Ben Affleck, Bryan Cranston, John Goodman
As our first screening at this year's Toronto International Film Festival, Argo also happens to be a movie that we've been looking forward to for quite some time. The latest offering from Ben Affleck, it tells the tale of a now-declassified CIA rescue mission, known as the Canadian Caper, which aimed to remove six American diplomats from a hostile Tehran in the early 1980s.
While that in itself would have the makings of a decent enough flick, the fact that the Canadian Caper was not only one of the most daring rescue missions in diplomatic history, but also one of the most imaginative only helps to make Argo all the more alluring.
Our early fears that it could turn out to be another "yay America" flick, doused in patriotism and stars and stripes imagery were quickly put to bed in the movie's opening moments. Explaining the background of the civil unrest in Iran, the movie goes to reasonable lengths to paint the plight of the Iranians in a very understandable manner, explaining the background to the revolution candidly, and not being afraid to wear America's involvement in some of the shadier aspects of the problems on its sleeve. Not only does this serve to give the viewer an accurate historical background, but it also establishes an air of trustworthiness that would otherwise have been lacking from the narrative.
Going in under the guise of a Canadian film producer, Affleck's Tony Mendez, an expert in extracting hostages, sets up a completely imaginary science fiction movie, based on Argo, a script that nobody wanted to produce. With the help of some Hollywood stalwarts, Mendez must go about legitimizing the project before making his way into Iran to extract the diplomats who have been holed up in the Canadian embassy following the fall of the American to Iranian dissidents.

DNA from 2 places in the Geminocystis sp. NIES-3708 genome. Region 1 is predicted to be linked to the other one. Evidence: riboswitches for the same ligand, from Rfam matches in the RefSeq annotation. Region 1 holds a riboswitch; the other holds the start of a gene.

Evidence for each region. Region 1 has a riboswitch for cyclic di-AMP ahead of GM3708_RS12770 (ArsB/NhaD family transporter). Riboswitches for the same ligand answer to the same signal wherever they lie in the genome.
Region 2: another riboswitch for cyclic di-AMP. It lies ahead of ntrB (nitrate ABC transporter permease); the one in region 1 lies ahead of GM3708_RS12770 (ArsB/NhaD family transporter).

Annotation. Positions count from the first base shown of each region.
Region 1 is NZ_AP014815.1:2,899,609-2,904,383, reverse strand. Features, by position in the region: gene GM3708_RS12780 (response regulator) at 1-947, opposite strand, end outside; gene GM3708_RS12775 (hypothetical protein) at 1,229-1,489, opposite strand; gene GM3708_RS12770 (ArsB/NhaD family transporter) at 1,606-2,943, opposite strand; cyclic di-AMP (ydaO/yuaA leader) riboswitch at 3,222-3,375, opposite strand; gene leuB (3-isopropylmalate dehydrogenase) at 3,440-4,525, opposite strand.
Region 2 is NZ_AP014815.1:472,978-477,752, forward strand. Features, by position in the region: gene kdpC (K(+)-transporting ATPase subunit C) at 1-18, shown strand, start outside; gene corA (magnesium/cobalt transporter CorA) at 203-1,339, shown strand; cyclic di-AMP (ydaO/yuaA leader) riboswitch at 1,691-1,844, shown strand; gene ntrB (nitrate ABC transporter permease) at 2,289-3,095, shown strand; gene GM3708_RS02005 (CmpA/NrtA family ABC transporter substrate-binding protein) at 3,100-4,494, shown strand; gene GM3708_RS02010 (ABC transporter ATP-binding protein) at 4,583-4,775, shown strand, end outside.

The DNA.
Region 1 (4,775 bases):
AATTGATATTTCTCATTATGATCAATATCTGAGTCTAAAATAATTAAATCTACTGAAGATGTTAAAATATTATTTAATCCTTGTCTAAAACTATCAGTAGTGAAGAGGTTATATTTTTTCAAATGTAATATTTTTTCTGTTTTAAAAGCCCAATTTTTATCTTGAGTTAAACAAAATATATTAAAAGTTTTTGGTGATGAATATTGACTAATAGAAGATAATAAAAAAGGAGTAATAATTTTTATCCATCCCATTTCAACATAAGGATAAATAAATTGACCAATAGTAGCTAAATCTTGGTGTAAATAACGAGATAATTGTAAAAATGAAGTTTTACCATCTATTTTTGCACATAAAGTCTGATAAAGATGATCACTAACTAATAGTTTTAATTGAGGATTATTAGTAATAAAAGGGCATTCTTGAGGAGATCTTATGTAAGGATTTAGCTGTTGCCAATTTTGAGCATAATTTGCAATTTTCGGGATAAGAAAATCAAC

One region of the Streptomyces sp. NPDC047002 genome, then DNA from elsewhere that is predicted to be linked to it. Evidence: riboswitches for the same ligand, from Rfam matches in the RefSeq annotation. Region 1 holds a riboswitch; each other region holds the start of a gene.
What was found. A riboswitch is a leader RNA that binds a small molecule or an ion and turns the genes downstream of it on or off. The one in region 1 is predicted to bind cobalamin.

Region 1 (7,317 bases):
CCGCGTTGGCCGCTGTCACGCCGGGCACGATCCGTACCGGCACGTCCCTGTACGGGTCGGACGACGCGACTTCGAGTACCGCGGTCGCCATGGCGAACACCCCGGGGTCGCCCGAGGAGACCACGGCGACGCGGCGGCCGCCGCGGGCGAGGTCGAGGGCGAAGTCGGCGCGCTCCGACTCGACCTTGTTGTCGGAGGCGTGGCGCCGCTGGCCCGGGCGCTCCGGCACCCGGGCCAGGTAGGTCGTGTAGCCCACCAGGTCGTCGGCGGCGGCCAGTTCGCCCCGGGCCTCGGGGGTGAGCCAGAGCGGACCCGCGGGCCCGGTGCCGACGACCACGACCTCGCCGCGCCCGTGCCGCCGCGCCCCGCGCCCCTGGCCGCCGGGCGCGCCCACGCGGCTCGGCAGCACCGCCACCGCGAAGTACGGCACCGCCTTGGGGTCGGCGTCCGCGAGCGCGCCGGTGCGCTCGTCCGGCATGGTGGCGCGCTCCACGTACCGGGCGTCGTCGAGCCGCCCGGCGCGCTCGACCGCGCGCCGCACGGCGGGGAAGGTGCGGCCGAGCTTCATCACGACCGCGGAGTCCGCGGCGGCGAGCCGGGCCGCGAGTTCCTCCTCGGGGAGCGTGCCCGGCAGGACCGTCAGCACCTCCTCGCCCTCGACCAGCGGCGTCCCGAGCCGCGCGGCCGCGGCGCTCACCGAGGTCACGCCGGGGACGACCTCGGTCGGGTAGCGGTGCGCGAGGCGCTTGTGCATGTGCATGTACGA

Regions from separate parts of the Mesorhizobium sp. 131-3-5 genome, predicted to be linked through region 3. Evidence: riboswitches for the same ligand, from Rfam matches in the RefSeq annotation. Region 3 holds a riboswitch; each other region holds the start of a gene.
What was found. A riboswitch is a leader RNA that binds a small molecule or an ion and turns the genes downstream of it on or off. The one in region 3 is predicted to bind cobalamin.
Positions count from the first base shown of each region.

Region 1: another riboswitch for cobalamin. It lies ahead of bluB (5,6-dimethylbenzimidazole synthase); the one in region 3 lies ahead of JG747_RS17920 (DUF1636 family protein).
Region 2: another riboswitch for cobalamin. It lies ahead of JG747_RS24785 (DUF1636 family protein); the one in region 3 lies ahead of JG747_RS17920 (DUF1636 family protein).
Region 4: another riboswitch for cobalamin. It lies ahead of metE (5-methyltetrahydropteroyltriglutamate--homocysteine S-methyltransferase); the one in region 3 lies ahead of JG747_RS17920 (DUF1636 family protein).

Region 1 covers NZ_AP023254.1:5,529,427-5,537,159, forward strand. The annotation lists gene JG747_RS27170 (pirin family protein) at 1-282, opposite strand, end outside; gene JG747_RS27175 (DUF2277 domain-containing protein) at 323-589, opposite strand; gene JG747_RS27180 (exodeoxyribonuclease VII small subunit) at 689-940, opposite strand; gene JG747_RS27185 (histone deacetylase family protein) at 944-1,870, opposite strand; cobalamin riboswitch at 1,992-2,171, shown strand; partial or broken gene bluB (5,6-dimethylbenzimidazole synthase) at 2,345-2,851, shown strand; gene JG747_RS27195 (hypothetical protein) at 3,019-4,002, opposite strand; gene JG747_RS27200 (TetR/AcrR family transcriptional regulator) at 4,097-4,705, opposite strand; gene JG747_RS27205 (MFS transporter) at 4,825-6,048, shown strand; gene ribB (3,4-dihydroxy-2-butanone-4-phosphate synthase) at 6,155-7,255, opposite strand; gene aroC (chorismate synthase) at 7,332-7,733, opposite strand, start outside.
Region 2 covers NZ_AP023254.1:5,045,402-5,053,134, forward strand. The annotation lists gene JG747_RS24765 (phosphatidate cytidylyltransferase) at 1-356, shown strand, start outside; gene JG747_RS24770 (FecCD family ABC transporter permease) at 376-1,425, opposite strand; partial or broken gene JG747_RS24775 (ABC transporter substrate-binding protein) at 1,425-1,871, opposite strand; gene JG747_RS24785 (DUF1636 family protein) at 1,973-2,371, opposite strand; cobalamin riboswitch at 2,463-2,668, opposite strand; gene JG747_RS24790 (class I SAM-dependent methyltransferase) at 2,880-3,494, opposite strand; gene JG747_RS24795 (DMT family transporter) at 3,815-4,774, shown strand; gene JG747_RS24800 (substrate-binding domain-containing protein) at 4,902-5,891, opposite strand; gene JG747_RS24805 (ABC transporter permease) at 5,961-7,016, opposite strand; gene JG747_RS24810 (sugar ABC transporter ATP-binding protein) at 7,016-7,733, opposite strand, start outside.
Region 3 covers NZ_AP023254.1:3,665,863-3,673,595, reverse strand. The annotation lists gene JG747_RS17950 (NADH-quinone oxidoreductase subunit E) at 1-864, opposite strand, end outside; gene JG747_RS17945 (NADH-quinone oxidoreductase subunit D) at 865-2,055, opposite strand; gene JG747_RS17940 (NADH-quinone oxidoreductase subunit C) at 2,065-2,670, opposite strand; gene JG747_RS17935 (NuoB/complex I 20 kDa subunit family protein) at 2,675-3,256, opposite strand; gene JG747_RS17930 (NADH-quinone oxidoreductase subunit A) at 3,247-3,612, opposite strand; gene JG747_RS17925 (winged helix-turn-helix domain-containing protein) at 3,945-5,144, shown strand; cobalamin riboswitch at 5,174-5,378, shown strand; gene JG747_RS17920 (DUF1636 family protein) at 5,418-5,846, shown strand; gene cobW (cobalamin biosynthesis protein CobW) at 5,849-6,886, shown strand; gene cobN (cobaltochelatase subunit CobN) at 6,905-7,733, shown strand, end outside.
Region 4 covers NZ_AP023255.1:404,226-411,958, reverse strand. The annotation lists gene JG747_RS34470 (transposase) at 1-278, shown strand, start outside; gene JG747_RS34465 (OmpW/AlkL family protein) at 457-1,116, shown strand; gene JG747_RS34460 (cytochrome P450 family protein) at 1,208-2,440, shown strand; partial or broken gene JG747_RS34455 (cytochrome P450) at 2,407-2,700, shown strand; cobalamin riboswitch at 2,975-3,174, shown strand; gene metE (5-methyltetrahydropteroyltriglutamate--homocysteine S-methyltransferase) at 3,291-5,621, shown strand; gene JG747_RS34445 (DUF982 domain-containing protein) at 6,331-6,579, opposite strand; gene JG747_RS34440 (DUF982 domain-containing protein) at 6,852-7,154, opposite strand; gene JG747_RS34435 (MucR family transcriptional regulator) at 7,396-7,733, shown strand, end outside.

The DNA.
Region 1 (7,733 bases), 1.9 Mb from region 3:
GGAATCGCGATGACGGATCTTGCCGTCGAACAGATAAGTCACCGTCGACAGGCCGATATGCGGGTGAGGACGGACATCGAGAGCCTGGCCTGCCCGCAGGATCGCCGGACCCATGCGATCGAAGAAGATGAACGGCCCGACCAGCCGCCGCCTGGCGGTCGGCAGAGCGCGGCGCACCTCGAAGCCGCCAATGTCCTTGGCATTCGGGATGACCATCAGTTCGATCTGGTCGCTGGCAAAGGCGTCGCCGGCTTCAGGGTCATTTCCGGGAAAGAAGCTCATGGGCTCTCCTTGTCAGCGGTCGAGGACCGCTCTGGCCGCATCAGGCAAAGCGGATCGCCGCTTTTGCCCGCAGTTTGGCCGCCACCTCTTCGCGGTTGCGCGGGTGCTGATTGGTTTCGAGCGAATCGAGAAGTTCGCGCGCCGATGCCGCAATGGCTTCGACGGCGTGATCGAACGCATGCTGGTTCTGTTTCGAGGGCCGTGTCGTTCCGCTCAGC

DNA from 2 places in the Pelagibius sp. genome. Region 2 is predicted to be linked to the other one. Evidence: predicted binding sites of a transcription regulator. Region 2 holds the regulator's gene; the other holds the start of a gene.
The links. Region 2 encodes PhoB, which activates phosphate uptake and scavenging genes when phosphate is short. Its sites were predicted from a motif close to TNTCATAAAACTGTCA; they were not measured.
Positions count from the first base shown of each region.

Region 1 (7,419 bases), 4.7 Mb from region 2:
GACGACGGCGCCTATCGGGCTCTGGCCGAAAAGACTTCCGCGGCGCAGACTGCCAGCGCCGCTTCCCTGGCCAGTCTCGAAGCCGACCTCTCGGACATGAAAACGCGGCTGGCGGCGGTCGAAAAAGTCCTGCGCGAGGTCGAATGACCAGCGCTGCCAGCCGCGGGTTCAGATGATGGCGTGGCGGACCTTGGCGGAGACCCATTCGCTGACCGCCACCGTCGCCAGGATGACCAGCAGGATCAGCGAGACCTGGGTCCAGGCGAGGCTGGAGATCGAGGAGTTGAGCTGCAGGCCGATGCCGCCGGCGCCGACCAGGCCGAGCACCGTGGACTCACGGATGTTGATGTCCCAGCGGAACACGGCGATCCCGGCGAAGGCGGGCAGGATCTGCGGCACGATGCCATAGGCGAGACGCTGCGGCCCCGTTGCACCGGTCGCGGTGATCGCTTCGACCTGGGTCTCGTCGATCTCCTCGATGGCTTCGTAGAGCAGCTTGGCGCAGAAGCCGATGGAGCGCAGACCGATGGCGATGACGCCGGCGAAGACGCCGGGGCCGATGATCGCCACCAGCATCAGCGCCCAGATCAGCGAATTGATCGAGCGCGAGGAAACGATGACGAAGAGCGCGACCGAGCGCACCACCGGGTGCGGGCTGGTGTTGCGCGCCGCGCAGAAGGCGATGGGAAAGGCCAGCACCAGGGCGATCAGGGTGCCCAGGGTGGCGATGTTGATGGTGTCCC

Despite the fact that Argo is based on serious real-life events, it'll surprise many with its countless laugh out loud moments. Those of you who have seen the trailer will no doubt be familiar with some of the amusing quips in store, but it's unlikely you'll be expecting quite the level of amusement you'll actually get. No doubt the seriousness of the situation at hand lends itself to the comic relief, but for our money, it's all about the delivery.
Despite being better known for his more serious roles of late, having long since proven his dramatic and directorial chops with Gone Baby Gone and The Town, Affleck will surprise many with this offering. It's clear that Hollywood's rising star has more in his locker than action and drama, and his comedic timing, directorially at least, will take many unawares.
He's helped on screen by excellent turns from Breaking Bad star Bryan Cranston and long standing comedy heavyweight John Goodman, as well as with some excellent supporting performances from Kyle Chandler, Alan Arkin, Clea DuVall and Tate Donovan. Knowing full well that he's dealing with truly unique source material, Affleck hasn't been afraid to take chances where others may have stuck to more familiar territory, and it pays off.
As the movie's lead, however, he seems a little out of place. While his straight-laced CIA man character called for attitude, balls and genuine bravery, Affleck instead feels like a little boy lost all too often, and no amount of grey hair specked throughout his hair and beard can make him seem any more suitable. Ultimately though, it doesn't harm the movie thanks to some fantastic scripting and the fine performances of the rest of the excellently cast actors.
Given the fact that the movie is based predominantly in Iran, we did find ourselves a little disappointed at the lack of on-location filming. There's a brief glimpse of the Tehran Bazaar, and some token outdoors shots, but ultimately little else to get excited about, which is a shame given the beauty of the country's architecture. This is forgivable due to the fact that the bulk of the movie takes place indoors, but it nevertheless feels like an opportunity wasted.
Thankfully, that's the extent of our quibbles with Argo. While it's perhaps a little slower than some would like, the wonderful exchanges between characters and some genuine tension as the plan reaches its climax, coupled with the relief of the finale, makes for a thoroughly enjoyable trip to the theatre.
It's certainly a different beast to Affleck's two previous directorial stints, but that's by no means a bad thing and, poor casting aside for Affleck's own part, it proves for once and for all that he's a rapidly rising star in the Hollywood helming scene.
Argo is released on October 12th, and it's a flick you won't want to miss!